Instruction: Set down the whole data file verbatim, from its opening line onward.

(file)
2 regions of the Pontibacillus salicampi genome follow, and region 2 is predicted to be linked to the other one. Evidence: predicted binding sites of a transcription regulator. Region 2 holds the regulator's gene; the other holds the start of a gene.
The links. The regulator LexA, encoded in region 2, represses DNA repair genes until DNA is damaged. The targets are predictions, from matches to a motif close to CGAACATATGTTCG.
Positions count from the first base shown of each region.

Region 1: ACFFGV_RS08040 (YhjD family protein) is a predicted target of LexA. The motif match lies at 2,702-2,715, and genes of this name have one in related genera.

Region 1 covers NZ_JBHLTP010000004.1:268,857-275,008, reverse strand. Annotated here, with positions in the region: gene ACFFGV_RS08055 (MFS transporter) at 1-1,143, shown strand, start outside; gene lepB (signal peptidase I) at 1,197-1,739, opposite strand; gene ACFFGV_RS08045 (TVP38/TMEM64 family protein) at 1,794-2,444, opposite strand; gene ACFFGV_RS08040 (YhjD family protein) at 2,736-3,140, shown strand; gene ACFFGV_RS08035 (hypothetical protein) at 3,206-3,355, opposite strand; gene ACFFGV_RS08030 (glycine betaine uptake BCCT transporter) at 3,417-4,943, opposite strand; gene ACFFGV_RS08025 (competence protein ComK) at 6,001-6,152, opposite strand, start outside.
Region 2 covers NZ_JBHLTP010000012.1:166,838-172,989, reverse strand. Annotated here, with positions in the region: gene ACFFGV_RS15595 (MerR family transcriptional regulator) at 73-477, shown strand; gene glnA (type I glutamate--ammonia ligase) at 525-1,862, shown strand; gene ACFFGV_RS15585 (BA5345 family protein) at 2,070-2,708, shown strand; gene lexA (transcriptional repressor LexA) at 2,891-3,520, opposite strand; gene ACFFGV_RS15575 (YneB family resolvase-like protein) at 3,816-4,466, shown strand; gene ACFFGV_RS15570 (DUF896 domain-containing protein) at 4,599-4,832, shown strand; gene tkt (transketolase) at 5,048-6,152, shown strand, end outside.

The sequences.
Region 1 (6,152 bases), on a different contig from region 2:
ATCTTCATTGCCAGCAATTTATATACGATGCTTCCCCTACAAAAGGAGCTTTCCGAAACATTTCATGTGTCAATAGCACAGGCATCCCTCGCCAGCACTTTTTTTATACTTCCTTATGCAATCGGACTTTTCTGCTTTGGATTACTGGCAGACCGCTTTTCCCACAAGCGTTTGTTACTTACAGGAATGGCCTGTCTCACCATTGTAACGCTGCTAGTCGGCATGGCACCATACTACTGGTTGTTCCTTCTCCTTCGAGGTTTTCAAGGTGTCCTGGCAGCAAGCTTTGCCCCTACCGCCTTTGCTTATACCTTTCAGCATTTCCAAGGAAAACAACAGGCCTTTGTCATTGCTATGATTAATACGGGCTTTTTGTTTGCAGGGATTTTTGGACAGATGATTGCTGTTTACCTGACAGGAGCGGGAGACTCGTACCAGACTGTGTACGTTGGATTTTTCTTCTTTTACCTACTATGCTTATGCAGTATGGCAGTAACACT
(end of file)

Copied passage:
2 regions of the Pontibacillus salicampi genome follow, and region 2 is predicted to be linked to the other one. Evidence: predicted binding sites of a transcription regulator. Region 2 holds the regulator's gene; the other holds the start of a gene.
The links. The regulator LexA, encoded in region 2, represses DNA repair genes until DNA is damaged. The targets are predictions, from matches to a motif close to CGAACATATGTTCG.
Positions count from the first base shown of each region.

Region 1: ACFFGV_RS08040 (YhjD family protein) is a predicted target of LexA. The motif match lies at 2,702-2,715, and genes of this name have one in related genera.

Region 1 covers NZ_JBHLTP010000004.1:268,857-275,008, reverse strand. Annotated here, with positions in the region: gene ACFFGV_RS08055 (MFS transporter) at 1-1,143, shown strand, start outside; gene lepB (signal peptidase I) at 1,197-1,739, opposite strand; gene ACFFGV_RS08045 (TVP38/TMEM64 family protein) at 1,794-2,444, opposite strand; gene ACFFGV_RS08040 (YhjD family protein) at 2,736-3,140, shown strand; gene ACFFGV_RS08035 (hypothetical protein) at 3,206-3,355, opposite strand; gene ACFFGV_RS08030 (glycine betaine uptake BCCT transporter) at 3,417-4,943, opposite strand; gene ACFFGV_RS08025 (competence protein ComK) at 6,001-6,152, opposite strand, start outside.
Region 2 covers NZ_JBHLTP010000012.1:166,838-172,989, reverse strand. Annotated here, with positions in the region: gene ACFFGV_RS15595 (MerR family transcriptional regulator) at 73-477, shown strand; gene glnA (type I glutamate--ammonia ligase) at 525-1,862, shown strand; gene ACFFGV_RS15585 (BA5345 family protein) at 2,070-2,708, shown strand; gene lexA (transcriptional repressor LexA) at 2,891-3,520, opposite strand; gene ACFFGV_RS15575 (YneB family resolvase-like protein) at 3,816-4,466, shown strand; gene ACFFGV_RS15570 (DUF896 domain-containing protein) at 4,599-4,832, shown strand; gene tkt (transketolase) at 5,048-6,152, shown strand, end outside.

The sequences.
Region 1 (6,152 bases), on a different contig from region 2:
ATCTTCATTGCCAGCAATTTATATACGATGCTTCCCCTACAAAAGGAGCTTTCCGAAACATTTCATGTGTCAATAGCACAGGCATCCCTCGCCAGCACTTTTTTTATACTTCCTTATGCAATCGGACTTTTCTGCTTTGGATTACTGGCAGACCGCTTTTCCCACAAGCGTTTGTTACTTACAGGAATGGCCTGTCTCACCATTGTAACGCTGCTAGTCGGCATGGCACCATACTACTGGTTGTTCCTTCTCCTTCGAGGTTTTCAAGGTGTCCTGGCAGCAAGCTTTGCCCCTACCGCCTTTGCTTATACCTTTCAGCATTTCCAAGGAAAACAACAGGCCTTTGTCATTGCTATGATTAATACGGGCTTTTTGTTTGCAGGGATTTTTGGACAGATGATTGCTGTTTACCTGACAGGAGCGGGAGACTCGTACCAGACTGTGTACGTTGGATTTTTCTTCTTTTACCTACTATGCTTATGCAGTATGGCAGTAACACT